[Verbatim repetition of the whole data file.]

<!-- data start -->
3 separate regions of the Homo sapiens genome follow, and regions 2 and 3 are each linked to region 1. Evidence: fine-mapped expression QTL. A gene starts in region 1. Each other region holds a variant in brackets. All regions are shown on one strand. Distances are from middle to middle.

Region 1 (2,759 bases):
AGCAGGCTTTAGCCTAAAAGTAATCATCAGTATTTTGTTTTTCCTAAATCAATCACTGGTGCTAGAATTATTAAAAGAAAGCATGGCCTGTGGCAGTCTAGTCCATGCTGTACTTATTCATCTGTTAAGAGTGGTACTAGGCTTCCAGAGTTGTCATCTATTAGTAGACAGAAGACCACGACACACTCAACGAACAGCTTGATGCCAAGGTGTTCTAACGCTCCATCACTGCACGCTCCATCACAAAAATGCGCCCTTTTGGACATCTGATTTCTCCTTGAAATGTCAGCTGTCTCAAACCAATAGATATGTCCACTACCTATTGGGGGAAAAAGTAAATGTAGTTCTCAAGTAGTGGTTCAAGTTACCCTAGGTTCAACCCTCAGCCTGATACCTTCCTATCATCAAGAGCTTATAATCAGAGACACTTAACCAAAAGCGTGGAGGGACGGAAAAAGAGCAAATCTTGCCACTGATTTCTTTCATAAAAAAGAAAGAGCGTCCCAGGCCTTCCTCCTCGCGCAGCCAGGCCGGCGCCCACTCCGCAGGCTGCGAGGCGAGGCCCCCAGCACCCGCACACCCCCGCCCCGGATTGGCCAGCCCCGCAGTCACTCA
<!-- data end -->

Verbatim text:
3 separate regions of the Homo sapiens genome follow, and regions 2 and 3 are each linked to region 1. Evidence: fine-mapped expression QTL. A gene starts in region 1. Each other region holds a variant in brackets. All regions are shown on one strand. Distances are from middle to middle.

Region 1 (2,759 bases):
AGCAGGCTTTAGCCTAAAAGTAATCATCAGTATTTTGTTTTTCCTAAATCAATCACTGGTGCTAGAATTATTAAAAGAAAGCATGGCCTGTGGCAGTCTAGTCCATGCTGTACTTATTCATCTGTTAAGAGTGGTACTAGGCTTCCAGAGTTGTCATCTATTAGTAGACAGAAGACCACGACACACTCAACGAACAGCTTGATGCCAAGGTGTTCTAACGCTCCATCACTGCACGCTCCATCACAAAAATGCGCCCTTTTGGACATCTGATTTCTCCTTGAAATGTCAGCTGTCTCAAACCAATAGATATGTCCACTACCTATTGGGGGAAAAAGTAAATGTAGTTCTCAAGTAGTGGTTCAAGTTACCCTAGGTTCAACCCTCAGCCTGATACCTTCCTATCATCAAGAGCTTATAATCAGAGACACTTAACCAAAAGCGTGGAGGGACGGAAAAAGAGCAAATCTTGCCACTGATTTCTTTCATAAAAAAGAAAGAGCGTCCCAGGCCTTCCTCCTCGCGCAGCCAGGCCGGCGCCCACTCCGCAGGCTGCGAGGCGAGGCCCCCAGCACCCGCACACCCCCGCCCCGGATTGGCCAGCCCCGCAGTCACTCA